Swinging bridge reopens
The swinging bridge at Jay Cooke State Park near Carlton and Thompson was reopened on Friday, November 1.
The bridge had been destroyed in the June 2012 flood, although the stone support pillars survived the massive flood.
Gary Hoeft, the park manager, said, "The park was first promoted in 1870 travel guides that encouraged visitors to come and look at the rock formations in the park."
Kristine Hiller, of the Minnesota Department of Natural Resources (DNR), went on to tell the history of the swinging bridge.
"The first swinging bridge was built in 1924," she said. "It was 18 feet above the surface of the river. It was made of wood. Signs warned that only five people could be on the bridge at one time. The people could not run, jump or swing the bridge."
This is the fifth time that the bridge has had to be replaced after flood waters damaged it.
The second time the bridge had been destroyed the conservation corps built the stone pillars that still support the bridge. That was in 1940.
In 1950, the bridge was again destroyed by the second largest flood. The bridge was raised as it was rebuilt.
"It's all about the journey," said Hiller. "Generations of people have held their breaths as they went across the bridge. It was often called the 'Singing Bridge.'
"On June 20, 2012, the Singing Bridge was silenced once again.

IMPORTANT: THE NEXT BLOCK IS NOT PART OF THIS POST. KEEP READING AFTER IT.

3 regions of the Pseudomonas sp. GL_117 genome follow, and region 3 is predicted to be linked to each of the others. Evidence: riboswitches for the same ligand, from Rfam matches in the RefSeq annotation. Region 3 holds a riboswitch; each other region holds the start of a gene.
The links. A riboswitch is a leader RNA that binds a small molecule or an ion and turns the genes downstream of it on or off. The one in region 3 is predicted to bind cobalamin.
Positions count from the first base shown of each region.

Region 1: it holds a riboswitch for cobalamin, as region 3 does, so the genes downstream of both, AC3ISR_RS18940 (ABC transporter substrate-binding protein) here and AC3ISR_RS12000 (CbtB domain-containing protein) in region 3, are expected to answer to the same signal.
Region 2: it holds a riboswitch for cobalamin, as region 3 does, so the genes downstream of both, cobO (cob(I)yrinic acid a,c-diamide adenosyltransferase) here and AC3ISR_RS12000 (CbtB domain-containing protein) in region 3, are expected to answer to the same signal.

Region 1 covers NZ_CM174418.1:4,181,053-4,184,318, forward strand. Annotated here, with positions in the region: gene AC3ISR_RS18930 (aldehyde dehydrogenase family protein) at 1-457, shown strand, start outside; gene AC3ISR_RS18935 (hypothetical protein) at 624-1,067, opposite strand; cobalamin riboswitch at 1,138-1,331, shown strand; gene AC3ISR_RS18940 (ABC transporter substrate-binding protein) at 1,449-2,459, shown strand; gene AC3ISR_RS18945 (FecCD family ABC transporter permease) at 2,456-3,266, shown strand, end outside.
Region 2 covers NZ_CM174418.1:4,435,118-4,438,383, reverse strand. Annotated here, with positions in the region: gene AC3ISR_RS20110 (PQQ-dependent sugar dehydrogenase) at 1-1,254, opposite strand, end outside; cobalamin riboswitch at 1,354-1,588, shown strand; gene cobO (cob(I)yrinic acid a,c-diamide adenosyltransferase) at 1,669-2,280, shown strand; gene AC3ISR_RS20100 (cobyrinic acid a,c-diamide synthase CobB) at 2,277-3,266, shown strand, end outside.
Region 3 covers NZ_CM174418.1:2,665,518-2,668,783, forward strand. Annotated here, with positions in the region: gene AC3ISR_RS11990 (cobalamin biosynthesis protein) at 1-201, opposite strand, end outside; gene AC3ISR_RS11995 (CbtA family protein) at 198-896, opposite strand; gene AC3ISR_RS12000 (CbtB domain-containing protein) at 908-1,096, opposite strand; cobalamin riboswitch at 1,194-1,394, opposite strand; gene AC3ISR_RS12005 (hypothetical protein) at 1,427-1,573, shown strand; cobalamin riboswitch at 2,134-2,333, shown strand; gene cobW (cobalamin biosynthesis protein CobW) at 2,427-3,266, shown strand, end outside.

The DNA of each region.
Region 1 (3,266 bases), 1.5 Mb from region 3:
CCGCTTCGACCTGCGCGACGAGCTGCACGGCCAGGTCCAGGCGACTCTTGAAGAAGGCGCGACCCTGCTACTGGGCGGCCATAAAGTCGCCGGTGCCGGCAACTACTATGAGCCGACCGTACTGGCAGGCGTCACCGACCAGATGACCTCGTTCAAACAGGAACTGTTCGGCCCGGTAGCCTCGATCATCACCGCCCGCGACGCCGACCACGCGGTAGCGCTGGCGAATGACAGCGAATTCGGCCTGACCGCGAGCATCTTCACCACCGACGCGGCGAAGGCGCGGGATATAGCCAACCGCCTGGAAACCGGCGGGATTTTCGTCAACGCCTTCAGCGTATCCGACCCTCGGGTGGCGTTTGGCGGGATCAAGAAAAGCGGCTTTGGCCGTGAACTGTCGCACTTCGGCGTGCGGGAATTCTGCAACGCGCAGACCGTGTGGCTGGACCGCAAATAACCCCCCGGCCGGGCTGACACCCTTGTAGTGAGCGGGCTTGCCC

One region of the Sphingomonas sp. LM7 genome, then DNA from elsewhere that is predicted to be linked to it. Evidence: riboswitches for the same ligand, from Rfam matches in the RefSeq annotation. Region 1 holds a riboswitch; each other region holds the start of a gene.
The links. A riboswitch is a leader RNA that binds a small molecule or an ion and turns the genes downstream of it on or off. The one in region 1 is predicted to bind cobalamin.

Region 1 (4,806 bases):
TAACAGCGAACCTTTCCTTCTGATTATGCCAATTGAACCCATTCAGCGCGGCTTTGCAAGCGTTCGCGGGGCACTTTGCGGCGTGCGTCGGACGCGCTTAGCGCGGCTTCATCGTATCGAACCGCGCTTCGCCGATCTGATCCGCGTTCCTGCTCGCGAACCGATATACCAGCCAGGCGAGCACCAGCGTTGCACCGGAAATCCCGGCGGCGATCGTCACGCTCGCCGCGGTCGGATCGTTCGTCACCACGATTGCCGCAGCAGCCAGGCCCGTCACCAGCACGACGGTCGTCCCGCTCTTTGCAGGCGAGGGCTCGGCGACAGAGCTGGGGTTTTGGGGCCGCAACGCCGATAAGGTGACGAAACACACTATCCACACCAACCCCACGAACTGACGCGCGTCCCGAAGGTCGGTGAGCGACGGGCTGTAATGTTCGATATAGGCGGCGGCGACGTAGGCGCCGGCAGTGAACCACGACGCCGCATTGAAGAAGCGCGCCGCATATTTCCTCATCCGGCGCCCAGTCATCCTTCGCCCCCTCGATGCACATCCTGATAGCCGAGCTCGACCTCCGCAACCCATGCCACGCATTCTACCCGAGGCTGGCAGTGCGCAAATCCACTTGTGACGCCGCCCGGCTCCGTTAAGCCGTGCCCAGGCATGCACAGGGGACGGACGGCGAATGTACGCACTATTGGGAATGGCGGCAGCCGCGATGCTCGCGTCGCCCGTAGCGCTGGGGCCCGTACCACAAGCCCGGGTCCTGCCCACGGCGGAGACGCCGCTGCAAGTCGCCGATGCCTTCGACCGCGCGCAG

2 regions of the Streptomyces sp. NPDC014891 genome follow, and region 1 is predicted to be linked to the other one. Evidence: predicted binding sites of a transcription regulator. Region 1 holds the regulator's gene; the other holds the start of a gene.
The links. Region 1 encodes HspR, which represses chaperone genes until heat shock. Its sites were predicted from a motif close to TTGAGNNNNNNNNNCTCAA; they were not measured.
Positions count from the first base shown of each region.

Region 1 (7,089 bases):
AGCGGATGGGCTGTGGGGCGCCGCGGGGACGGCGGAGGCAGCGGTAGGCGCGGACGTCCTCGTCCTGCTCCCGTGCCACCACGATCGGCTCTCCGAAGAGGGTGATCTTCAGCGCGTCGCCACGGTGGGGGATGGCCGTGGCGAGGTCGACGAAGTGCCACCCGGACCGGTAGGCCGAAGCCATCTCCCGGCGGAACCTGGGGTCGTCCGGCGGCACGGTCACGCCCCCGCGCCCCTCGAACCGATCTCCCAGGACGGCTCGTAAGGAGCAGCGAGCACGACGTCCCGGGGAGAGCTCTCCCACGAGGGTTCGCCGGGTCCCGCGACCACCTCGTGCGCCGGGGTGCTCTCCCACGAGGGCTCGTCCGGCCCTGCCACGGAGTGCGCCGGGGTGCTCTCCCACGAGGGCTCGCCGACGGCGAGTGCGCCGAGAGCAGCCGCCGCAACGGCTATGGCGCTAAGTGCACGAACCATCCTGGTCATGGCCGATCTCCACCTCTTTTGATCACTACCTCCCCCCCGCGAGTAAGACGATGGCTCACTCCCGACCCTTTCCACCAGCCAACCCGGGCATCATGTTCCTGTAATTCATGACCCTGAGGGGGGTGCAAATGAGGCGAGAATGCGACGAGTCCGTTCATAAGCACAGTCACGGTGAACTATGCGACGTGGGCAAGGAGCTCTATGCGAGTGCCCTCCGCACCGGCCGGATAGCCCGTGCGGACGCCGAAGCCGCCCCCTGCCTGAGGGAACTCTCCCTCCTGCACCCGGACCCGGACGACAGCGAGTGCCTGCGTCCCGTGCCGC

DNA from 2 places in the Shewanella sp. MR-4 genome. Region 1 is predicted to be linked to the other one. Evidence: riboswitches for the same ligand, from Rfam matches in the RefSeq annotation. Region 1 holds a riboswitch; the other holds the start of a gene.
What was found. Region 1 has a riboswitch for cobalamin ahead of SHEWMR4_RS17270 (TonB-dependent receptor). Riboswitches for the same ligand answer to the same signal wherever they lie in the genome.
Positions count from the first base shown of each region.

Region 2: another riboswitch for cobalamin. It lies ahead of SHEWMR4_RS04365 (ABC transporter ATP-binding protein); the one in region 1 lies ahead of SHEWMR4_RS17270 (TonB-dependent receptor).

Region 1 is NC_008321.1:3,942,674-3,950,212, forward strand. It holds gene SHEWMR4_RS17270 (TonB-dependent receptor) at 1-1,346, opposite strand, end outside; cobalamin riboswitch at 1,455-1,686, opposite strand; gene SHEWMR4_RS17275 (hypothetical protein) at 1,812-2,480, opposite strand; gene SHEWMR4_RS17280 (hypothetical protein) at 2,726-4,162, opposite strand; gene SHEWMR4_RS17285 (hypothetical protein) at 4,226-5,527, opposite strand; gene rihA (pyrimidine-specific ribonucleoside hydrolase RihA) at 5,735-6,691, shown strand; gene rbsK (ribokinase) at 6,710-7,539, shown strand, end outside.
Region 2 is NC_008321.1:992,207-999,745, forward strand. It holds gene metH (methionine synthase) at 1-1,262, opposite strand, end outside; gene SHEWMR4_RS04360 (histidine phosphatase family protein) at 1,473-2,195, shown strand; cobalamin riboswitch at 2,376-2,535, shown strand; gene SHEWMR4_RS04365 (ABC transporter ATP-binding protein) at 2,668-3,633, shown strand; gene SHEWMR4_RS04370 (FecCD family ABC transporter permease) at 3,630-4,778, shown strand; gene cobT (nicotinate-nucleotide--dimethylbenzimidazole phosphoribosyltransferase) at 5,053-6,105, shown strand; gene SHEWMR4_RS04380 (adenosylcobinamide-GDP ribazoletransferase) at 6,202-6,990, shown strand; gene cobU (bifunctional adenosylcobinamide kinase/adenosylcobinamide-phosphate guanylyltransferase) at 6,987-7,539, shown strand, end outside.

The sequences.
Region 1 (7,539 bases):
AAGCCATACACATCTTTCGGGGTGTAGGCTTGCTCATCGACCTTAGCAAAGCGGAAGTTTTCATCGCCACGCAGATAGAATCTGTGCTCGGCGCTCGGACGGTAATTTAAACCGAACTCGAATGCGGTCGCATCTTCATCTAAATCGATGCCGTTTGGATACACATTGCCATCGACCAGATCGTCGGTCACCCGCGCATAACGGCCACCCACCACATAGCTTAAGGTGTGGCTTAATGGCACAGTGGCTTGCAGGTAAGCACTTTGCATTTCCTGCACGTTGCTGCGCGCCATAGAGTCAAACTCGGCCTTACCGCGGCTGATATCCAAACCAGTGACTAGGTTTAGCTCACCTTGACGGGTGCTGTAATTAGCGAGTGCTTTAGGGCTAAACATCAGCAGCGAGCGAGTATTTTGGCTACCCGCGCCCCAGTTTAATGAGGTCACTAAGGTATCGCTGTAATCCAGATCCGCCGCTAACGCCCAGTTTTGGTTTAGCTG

"People sent us condolences about our loss. They choked up as they shared their memories."
It was explained that LHB, the engineers, looked at the blueprints for the original 1934 bridge. Log handrails were on the original plans, and have been added to the approach to the bridge.
A stone mason delayed his retirement to work on the bridge. He removed the concrete caps on the pillars and rebuilt the caps out of stone.
"There is a lot of heart and soul of the bridge in the pillars," said Hoeft.
Attending the ribbon cutting were Representative Mary Murphy, who helped secure the funding from the state, and representatives of LHB, PCI, the general contractors, and the subcontractors.
Children, representing the next lifetime of the bridge, and the oldest person, James Sunnaborg, who remembers the first bridge, were asked to be the first to cross the bridge.
The new swinging bridge is handicap accessible.